At SFAI on Monday night, New York artist Nayland Blake presented a slide-show retrospective of his wide-ranging work, while dispensing a veteran's advice about being an artist. He touched on many topics, including the gay and biracial content of his work, his preferred method of curating (works first, then the theme), and the artist’s responsibility to do something different. Several times he thanked people who made opportunities for him during the years he lived in San Francisco.
One food-for-thought remark was that content in an artist’s work develops “retrospectively.” He seemed to be saying that making work leads to meaning, rather than the reverse. And perhaps that meaning continues to accrue after the work is made, even for the artist. For keeping his work fresh, he described a tendency to react against those elements in previous work that could become shtick if repeated. He bemoaned the current tendency among young artists in New York to “work a tiny thing to death” so as to create an artistic identity and thereby make a living. He said that he advises young artists not to move to New York. In an aside about art writing, he said Artforum was most interesting and most readable when artists were doing the writing. (I think he meant the Sixties and Seventies.)
About his own work, I was surprised that he didn’t say more about the connection between his frequent representations of control—for example, arm and leg cuffs that suggest S&M—and of unfettered animality in the form of bunnies. (Pictured at top right is a sculpture from 1994 in which a child-sized nylon bunny suit covers a black porcelain figure, from the Cleveland Museum of Art website.)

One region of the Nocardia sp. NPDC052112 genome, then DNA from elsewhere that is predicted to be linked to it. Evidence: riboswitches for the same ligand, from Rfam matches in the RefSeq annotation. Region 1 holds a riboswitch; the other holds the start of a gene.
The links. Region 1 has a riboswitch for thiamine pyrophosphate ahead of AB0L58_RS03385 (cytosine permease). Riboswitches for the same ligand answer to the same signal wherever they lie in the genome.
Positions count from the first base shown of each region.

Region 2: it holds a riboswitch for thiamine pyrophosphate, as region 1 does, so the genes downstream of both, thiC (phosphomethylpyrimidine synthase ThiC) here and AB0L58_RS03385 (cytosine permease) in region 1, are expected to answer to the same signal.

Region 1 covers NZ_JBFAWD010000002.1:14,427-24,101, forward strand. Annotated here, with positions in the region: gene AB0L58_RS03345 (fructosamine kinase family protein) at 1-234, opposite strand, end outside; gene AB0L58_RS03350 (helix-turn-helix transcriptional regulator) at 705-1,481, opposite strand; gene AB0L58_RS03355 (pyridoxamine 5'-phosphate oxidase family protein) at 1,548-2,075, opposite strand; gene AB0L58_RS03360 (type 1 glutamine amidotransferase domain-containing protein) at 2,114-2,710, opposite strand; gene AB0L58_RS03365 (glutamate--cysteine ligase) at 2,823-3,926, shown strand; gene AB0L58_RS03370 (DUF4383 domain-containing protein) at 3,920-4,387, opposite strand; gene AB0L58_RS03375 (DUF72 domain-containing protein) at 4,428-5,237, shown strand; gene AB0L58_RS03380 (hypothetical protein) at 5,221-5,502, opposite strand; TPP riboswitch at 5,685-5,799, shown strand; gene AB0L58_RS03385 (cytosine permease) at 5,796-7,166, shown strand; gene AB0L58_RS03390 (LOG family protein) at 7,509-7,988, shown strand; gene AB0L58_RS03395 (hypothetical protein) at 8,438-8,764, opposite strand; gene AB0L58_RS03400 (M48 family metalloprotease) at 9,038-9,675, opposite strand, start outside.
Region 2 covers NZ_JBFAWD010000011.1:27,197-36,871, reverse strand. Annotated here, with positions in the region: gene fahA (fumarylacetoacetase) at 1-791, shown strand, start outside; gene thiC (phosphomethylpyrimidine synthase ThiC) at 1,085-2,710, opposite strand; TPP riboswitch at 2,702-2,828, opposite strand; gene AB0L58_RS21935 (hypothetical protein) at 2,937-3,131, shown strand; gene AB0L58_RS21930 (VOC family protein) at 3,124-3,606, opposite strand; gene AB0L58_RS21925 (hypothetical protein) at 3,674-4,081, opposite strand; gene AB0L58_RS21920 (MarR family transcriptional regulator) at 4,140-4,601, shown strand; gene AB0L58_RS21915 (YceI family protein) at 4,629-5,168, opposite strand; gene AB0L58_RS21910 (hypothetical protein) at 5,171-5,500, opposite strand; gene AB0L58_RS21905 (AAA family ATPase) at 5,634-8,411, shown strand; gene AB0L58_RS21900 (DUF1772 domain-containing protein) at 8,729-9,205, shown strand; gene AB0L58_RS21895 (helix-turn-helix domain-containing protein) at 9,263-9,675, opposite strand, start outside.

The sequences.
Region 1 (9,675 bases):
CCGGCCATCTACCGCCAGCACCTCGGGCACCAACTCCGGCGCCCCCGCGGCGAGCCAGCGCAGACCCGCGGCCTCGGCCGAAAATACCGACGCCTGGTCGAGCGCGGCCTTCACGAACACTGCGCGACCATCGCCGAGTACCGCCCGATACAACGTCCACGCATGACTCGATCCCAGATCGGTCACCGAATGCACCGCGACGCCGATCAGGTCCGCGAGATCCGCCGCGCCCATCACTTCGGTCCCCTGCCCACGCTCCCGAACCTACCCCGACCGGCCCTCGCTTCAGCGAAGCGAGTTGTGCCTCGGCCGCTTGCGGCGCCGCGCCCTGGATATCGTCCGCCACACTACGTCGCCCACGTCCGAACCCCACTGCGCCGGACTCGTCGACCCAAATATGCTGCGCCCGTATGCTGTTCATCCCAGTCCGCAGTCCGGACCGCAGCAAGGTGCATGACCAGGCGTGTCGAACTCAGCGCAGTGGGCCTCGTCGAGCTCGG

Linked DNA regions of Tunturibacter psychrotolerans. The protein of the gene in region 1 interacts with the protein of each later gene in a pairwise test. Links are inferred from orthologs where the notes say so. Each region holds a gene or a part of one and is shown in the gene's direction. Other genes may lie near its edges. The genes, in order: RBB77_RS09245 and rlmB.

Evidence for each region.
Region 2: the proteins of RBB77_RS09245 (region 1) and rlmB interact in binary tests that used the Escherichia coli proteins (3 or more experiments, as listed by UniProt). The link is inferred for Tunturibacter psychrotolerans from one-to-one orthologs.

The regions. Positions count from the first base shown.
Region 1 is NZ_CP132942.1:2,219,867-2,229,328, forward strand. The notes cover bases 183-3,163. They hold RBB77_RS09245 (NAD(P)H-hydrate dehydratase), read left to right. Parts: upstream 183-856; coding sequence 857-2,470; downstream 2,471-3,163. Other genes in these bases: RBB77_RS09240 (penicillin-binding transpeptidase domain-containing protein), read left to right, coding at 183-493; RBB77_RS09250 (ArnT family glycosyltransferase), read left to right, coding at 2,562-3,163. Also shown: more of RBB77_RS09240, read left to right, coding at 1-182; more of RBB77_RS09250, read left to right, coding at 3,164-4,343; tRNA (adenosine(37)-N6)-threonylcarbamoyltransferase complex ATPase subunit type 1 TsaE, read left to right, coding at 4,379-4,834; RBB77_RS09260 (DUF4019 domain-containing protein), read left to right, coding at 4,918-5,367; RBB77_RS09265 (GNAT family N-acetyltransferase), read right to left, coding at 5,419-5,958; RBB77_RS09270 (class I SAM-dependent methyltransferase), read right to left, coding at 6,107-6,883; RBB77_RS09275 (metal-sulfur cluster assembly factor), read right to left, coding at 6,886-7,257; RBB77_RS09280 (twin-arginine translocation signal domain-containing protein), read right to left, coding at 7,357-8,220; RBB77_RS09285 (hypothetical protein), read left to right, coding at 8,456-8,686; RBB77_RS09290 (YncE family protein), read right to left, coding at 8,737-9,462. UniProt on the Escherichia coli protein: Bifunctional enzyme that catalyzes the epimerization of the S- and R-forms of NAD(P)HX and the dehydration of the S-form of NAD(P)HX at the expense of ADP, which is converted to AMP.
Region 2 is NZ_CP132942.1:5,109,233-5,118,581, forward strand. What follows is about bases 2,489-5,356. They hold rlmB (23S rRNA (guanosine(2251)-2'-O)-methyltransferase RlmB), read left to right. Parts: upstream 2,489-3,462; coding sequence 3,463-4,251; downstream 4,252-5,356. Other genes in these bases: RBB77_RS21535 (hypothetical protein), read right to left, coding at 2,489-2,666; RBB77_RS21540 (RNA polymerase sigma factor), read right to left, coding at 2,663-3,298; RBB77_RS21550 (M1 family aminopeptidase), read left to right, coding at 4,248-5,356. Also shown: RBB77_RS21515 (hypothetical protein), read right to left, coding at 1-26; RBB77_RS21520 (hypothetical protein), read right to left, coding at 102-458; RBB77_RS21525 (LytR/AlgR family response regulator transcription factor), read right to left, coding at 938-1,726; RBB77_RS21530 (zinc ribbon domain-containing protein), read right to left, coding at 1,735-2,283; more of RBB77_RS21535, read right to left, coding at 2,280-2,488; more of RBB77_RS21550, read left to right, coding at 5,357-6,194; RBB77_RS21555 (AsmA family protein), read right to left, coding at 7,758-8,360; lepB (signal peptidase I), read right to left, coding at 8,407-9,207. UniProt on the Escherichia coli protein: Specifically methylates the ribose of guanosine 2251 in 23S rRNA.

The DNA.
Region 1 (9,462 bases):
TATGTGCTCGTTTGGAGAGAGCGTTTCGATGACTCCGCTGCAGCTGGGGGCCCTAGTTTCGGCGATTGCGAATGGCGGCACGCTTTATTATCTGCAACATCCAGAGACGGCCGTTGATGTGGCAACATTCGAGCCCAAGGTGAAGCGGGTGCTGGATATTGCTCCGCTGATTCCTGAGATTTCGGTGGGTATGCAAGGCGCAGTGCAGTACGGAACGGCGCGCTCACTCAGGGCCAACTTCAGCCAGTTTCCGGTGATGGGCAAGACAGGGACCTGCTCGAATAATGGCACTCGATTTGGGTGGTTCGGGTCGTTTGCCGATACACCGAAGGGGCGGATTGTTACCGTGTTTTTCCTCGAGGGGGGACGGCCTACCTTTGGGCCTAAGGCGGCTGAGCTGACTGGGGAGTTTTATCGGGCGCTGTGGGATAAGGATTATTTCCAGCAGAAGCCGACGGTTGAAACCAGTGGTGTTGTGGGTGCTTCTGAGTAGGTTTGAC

A particularly interesting sidebar was his discussion of the use of photographs to document artwork. He announced that he has decided not to use photography to document his most recent work. This is because he’s grown suspicious of photography and the “tyranny of the image.” He made a distinction between the photograph and the image captured in a photograph that can detach itself from the photograph and function in the culture as a reduced or cliché version of the artist’s work. He noted that photography’s emphasis on the optical shortchanges work that also operates through sound, depth-perception, motion, smell, etc. He has noticed a tendency for photography to establish one viewpoint on a sculpture, and for young artists to make sculpture that fronts toward an imagined camera.
One way to sidestep the photography problem is to make work that is essentially immaterial. Blake has done this by placing online ads offering to finish any book that people haven’t been able to finish on their own. This note of humor ran through his talk, as it runs through his work. Even the scary restraint pieces make you laugh (nervously).
The artist has a blog that goes back several years.